There’s been a lot of informal discussion over the past month about how education reporters should cover schools with greater cultural sensitivity and awareness of their own biases — and lots more to come. (This includes a new EWA task force on diversity and inclusiveness, and an essay from Mother Jones’ Kristina Rizga.)

However, since there’s no rest for education reporters out there trying to cover schools this fall and winter — and concerns about unconscious racial bias are frequently in the news — here’s a roundup of articles, clips, and reports about journalism and racial awareness that education reporters and editors might find immediately useful:

ONE: The Aspen Institute published a report and article titled How the Media Should Cover Racial Inequality that you might find interesting, though not specifically focused on education issues. This seems to be part of the Institute’s B-12 Journalism & Race Initiative, which is described as an “intensive infusion of background knowledge and practical information into the field of journalism in a concerted effort to improve coverage of race and structural racism.”

Among the key recommendations are: Dig deeper than the numbers, don’t just focus on the negative and explore white privilege: “Shift your lens and examine how white communities often have the advantage in gaining access to capital, power, and admission to exclusive institutions. What implications does this have for people of color?”

TWO: The Society of Professional Journalists also has a Diversity Toolbox, which starts out noting that “reporters who understand the world solely through the prism of race not only limit their vision, but also often misinterpret what they are seeing.” Some specific words of advice from NYU journalism professor Yanick Rice Lamb, who recommends that reporters become public and explicit about your desire “to cast a wider net to truly reflect the community and the country.

Another good bit of advice from Lamb is to “ask everyday folks what they think. And don’t assume that ‘leaders’ speak for everyone or that a group is monolithic.”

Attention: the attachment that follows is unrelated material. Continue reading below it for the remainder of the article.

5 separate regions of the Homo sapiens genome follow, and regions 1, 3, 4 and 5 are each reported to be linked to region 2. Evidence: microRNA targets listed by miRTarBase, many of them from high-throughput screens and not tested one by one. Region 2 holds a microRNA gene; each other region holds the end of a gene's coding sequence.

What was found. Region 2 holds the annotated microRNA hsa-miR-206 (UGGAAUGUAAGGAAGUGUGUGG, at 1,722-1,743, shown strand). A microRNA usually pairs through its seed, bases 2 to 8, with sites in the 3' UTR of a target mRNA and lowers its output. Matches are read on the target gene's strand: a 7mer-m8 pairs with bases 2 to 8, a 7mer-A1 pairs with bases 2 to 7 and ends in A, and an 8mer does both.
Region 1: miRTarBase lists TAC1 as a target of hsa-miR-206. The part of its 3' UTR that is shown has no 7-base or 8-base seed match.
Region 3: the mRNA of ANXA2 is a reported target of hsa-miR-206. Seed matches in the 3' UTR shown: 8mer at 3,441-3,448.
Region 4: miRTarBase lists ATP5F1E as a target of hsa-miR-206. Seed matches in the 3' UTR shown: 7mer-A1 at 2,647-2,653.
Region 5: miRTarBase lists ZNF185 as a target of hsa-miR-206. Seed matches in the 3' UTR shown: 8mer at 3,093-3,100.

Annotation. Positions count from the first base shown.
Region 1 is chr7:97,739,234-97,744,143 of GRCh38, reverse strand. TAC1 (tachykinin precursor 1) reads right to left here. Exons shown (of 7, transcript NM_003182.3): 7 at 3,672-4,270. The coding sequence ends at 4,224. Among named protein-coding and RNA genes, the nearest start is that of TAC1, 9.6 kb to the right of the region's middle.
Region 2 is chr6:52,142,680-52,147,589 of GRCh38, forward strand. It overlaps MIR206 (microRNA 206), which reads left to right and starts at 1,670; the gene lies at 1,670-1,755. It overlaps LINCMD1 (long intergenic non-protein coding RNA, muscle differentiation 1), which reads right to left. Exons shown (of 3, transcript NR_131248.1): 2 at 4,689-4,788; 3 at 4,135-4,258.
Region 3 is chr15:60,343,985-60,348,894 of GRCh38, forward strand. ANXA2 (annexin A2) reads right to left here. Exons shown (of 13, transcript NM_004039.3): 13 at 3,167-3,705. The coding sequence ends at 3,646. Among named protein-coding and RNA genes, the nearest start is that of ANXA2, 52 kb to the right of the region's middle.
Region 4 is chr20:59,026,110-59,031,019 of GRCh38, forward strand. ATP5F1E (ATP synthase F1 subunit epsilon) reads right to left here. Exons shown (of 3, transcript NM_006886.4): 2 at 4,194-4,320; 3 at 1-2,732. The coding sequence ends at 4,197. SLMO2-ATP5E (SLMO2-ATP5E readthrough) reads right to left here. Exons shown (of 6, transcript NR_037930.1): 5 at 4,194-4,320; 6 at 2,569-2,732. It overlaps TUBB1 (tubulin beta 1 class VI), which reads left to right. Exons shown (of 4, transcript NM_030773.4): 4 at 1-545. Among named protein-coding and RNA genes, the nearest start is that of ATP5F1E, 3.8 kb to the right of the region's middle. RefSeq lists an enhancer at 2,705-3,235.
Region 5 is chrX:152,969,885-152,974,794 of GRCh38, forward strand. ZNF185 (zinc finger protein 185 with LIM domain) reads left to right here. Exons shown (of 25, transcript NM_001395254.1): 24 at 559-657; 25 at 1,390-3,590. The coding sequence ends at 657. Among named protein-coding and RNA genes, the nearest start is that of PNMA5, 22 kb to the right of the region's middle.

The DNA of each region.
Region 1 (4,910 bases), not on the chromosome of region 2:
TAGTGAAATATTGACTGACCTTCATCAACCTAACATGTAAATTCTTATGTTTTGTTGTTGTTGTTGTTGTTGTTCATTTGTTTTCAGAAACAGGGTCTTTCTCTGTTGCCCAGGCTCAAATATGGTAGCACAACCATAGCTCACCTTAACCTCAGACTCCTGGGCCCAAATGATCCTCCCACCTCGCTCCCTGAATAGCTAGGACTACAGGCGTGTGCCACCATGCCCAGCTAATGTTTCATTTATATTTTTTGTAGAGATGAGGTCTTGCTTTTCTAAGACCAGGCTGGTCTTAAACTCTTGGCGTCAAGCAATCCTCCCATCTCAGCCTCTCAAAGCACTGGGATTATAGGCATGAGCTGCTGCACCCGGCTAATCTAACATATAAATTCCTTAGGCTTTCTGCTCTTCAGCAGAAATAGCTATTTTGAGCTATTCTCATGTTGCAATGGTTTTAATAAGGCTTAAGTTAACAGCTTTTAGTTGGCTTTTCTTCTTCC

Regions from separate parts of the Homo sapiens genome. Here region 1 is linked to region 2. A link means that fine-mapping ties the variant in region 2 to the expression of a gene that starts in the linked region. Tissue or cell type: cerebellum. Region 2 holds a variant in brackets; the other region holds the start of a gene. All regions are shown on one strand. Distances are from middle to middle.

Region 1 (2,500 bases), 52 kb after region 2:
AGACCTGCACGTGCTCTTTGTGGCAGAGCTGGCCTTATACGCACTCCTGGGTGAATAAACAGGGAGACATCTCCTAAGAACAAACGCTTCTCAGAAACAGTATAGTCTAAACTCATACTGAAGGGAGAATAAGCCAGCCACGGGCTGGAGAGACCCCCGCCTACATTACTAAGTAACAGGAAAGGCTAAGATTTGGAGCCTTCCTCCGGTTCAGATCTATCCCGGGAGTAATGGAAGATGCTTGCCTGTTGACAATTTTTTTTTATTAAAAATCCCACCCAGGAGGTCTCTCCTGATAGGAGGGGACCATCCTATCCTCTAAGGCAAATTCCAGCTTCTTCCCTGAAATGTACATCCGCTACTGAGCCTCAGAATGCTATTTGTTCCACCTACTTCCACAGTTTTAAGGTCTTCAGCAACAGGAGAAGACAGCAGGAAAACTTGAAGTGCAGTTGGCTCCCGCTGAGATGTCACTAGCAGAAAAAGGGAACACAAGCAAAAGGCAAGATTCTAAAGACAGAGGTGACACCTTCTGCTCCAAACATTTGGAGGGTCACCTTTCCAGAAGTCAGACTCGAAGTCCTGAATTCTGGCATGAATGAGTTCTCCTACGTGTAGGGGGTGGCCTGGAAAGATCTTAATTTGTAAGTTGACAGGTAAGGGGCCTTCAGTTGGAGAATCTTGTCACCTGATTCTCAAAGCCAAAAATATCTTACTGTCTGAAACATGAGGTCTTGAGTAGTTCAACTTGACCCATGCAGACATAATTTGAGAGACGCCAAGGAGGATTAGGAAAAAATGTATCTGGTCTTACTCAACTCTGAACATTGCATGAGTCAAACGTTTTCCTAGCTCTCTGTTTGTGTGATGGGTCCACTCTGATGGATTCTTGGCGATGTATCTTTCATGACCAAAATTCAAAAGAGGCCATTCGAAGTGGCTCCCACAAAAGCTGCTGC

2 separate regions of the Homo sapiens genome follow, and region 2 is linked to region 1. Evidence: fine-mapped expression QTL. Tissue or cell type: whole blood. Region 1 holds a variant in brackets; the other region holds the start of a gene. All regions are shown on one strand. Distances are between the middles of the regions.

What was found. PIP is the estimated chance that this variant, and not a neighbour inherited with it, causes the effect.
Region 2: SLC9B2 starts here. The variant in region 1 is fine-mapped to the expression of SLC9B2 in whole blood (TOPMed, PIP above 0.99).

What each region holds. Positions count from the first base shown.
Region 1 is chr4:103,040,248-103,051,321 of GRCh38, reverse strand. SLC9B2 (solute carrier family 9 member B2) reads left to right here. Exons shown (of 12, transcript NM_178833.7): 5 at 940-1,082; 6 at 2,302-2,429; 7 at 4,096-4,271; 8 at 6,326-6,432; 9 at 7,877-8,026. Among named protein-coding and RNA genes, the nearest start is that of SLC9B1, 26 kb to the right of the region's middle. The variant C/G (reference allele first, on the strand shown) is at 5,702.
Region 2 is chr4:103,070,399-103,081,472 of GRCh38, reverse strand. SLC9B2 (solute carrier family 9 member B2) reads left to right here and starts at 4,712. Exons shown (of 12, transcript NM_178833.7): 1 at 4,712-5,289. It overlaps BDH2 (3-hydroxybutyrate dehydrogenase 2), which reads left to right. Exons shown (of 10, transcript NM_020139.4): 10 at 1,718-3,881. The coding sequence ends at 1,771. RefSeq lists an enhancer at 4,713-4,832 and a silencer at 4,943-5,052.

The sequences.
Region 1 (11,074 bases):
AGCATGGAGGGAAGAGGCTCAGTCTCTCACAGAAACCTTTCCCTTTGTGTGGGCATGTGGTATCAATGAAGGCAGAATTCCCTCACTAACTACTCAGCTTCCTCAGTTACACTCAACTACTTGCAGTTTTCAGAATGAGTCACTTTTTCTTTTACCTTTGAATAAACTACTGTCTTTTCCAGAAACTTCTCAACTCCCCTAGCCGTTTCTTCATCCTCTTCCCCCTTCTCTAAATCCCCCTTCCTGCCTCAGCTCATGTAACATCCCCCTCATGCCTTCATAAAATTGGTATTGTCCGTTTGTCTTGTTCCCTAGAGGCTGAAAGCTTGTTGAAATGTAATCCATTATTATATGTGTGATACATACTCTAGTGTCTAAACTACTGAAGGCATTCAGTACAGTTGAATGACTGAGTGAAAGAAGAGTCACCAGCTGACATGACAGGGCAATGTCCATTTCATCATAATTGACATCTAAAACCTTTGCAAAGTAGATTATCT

THREE: The Education Writers Association conducted a panel on Covering Education With Cultural Sensitivity last spring at the EWA conference in Boston, featuring AP’s Jesse Holland and Politico’s Kimberly Hefling and Mother Jones’ Kristina Rizga.

According to the writeup of the event, “One of Holland’s biggest criticisms of education coverage of racial issues in the news media is the “savior narrative” — the idea that a white teacher comes into a predominantly minority neighborhood and all of a sudden, things get better. He said he doesn’t often see newspapers or TV broadcasts describe the face of the change as a teacher of color.”

FOUR: You should also check out this interview with Rizga from earlier in the year, in which she talks about Reporting in High-Poverty Black and Latino Schools With Cultural Literacy. Go to the 4:45 mark to find the interview, conducted by the Equity Reporting Project’s Jon Funabiki.

As you will see, Rizga passes along some interesting pieces of advice, such as a recommendation from a veteran classroom teacher who told her to “make sure that you also pay attention to what [students] actually produce in the classroom. Look at the actual work they produce every day.”

TeacherBiasSmall

Video snippet from the Yale teacher bias study.

FIVE: The 2016 EWA Boston event also included a panel on The Complexity of Covering School Segregation, featuring panelists R. L’Heureux Lewis-McCoy, Nikole Hannah-Jones, Richard Kahlenberg, and Chris Stewart.  According to the writeup of the event, Lewis-McCoy cautioned reporters against the assumption that integrated schools are equitable: In a followup interview, Lewis-McCoy elaborated on his views about media coverage of diverse communities not including enough of the voices of those most directly affected.

SIX: In a short video posted by Media Matters for America, NYT reporter Nikole Hannah-Jones described about how Lack Of Diversity Skews School Coverage, in which she recommends (among other things) “What’s important is to say, ‘I know I’m coming from this perspective , how do I mitigate that with my reporting to make sure that it’s fair?’”

SEVEN: Last and perhaps least, here’s a super-simplistic checklist for education reporters to keep in mind, based on what I’ve learned writing, reading, and talking to journalists about education coverage:

 

Which of these seven resources is most useful? Which if any is wrong-headed or problematic? What’s missing?

Related posts from THE GRADE
“Feel-Good” School Story Highlights Concerns About Racial Blind Spots
Lessons from Three Years Covering School Turnarounds and Racial Segregation
Black/Hispanic Conference Highlights Need for EdJourn Of Color
New EdBeat Survey Reveals Diversity & Independence Challenges
Just How White Is Education Journalism?
Long-Term Trends In Education Journalism, Plus #EdJournalismSoWhite
White Reporters & Students Of Color